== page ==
Weekly Strategy Report ”Beware of Nikkei Average weighted average PBR, high PBR for IP asset valuation” February 26, 2021 351

Report type: Weekly Strategy

”Beware of Nikkei Average weighted average PBR, high PBR for IP asset valuation”

The Nikkei Average broke through 30,000 points on 15/2 and closed at 30,467 points on 16/2.  This level is equivalent to 1.32 times the weighted average PBR (price-to-book-value ratio), which is weighted by market capitalization of the Nikkei Average’s constituent stocks, and is the highest level since 2nd February, 2018.  At that time, the “Trump tax cuts” were enacted in the US in December 2017, and in Japan, the ruling party won with huge margins in the House of Representatives election in October 2017, resulting in strong stock markets in both Japan and the US.  Optimism dominated the market as the VIX index, which is said to be a “fear index” representing investor sentiment in the S&P500 Index, fell below 10%, and the Nikkei Average soared from a low of 19,239 points on 8/9 of the same year before the dissolution of the House of Representatives to a high of 24,129 points on 23/1, 2018.  Closing price on 2/2 was 23,122 points. 

Under such an environment in the Japanese and US stock markets, the yield on 10-year US government bonds rose from around 2.05% in September 2017 to around 2.85% in early February 2018, and the VIX index soared from 6/2 onwards.  It can be recalled that the “risk parity” strategy of lowering the ratio of risky assets being held in response to increased volatility caused the global stock markets to plunge simultaneously, and the Nikkei Average fell to a low of 20,347 points on 26/3, 2018.  Since then, the weighted average PBR has exceeded 1.3 times for the first time in about three years, and, as was the case then, a rise in US long-term interest rates is expected.  Therefore, in some respects, the conditions for a downward adjustment are in place.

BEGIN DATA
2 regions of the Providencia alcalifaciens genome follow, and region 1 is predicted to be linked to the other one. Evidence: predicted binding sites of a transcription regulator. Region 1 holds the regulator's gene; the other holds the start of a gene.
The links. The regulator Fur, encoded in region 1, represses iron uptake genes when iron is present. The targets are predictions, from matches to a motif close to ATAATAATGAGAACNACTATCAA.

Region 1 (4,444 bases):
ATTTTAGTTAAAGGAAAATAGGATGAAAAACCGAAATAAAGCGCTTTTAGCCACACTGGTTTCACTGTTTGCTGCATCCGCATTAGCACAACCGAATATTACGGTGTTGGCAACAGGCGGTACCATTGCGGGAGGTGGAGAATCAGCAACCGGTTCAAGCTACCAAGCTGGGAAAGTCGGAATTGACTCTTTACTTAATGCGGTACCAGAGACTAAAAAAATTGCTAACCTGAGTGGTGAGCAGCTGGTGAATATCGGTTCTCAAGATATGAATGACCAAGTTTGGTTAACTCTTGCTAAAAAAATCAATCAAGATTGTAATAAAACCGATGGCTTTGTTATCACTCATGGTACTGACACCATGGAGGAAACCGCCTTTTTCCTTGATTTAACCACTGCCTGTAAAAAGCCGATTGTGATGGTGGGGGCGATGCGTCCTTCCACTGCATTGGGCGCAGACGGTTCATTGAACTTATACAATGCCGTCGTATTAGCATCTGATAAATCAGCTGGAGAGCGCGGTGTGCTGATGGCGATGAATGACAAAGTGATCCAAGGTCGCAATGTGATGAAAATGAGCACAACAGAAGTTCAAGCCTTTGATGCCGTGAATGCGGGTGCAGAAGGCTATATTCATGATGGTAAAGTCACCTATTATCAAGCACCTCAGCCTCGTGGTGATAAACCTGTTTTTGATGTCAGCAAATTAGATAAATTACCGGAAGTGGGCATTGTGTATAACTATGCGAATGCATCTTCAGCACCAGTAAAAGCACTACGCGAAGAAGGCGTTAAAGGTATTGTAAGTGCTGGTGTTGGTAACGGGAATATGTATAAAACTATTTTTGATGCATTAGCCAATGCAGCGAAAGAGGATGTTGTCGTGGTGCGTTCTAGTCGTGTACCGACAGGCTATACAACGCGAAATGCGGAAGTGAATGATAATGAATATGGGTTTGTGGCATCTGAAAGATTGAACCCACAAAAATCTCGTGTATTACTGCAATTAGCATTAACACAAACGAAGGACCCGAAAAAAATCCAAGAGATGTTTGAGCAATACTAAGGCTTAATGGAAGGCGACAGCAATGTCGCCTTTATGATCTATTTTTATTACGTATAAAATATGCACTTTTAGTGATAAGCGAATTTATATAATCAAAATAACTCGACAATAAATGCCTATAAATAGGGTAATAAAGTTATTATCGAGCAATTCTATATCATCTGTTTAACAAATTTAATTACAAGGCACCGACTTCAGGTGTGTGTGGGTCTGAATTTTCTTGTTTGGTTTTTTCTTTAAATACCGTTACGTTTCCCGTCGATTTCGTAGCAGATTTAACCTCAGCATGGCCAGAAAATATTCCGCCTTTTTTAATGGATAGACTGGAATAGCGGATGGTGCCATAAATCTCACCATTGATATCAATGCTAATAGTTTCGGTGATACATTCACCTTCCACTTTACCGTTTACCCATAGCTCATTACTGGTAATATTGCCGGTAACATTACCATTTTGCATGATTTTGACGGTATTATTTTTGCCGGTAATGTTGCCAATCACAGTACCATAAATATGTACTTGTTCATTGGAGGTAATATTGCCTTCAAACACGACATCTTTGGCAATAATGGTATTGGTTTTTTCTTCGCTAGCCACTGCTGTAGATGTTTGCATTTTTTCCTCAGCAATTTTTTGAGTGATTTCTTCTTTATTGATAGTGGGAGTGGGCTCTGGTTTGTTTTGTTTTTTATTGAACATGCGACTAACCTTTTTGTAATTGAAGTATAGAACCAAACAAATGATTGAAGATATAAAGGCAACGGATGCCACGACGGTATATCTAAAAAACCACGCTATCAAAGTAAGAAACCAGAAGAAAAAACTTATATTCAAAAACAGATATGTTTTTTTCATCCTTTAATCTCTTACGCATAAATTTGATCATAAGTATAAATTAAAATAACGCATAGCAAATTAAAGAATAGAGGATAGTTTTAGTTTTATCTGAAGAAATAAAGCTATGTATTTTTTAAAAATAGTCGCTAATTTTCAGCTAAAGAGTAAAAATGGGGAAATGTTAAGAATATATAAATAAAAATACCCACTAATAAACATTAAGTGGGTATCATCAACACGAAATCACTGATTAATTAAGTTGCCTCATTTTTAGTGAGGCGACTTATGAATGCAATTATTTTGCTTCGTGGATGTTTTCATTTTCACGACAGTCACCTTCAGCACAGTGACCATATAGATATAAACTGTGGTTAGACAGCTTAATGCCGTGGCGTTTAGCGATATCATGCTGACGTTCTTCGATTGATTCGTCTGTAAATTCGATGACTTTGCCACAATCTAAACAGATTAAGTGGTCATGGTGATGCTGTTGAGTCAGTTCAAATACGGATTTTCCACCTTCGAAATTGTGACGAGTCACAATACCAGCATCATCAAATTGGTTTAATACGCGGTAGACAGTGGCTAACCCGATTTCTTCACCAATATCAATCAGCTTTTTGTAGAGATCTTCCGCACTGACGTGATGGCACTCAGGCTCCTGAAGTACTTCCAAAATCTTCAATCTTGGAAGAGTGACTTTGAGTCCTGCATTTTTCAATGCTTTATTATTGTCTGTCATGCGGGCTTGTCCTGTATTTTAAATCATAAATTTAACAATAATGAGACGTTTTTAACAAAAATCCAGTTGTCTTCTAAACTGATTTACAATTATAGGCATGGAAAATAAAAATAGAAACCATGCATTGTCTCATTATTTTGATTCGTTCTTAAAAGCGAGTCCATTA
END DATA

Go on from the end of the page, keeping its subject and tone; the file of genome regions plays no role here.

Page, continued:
Turning to the PBRs of individual stocks, the share price of Fast Retailing (9983) has exceeded 100,000 yen and its PBR has reached about 11 times.  High PBR stocks should be viewed in terms of PBR adjusted for the addition of intangible assets to net asset, such as IP (Intellectual Property), which have economic value that does not appear on the balance sheet.  Comparing the company’s share price with the market capitalization of Spain’s Inditex, the world’s largest apparel maker in terms of sales (equivalent to 10.3 trillion yen as of the closing price on 18/2), there is room to see growth potential in the value of UNIQLO and subsidiary brands.  On the other hand, since it is the largest contributor amongst the constituent stocks of the Nikkei Average, it should be noted that it is likely to be overbought in index-related trading as the number of shares in circulation decreases.

In terms of IP assets of Japanese companies, there is growing interest from overseas in the value of famous titles and characters in the entertainment industry, such as video games.  In terms of PBR at the close of 18/2, Toei Animation (4816), which produces “Dragon Ball” and other titles, reached about 6.2 times, while Nintendo (7974) was about 4.8 times.  These are higher than that of The Walt Disney Company (DIS) of the US which is about 3.9 times.  Netflix (NFLX) of the US has announced a program to support the training of animators in Japan, and has stated a policy of strengthening its own animation production.  All these indicate the growing value of entertainment-related IP assets.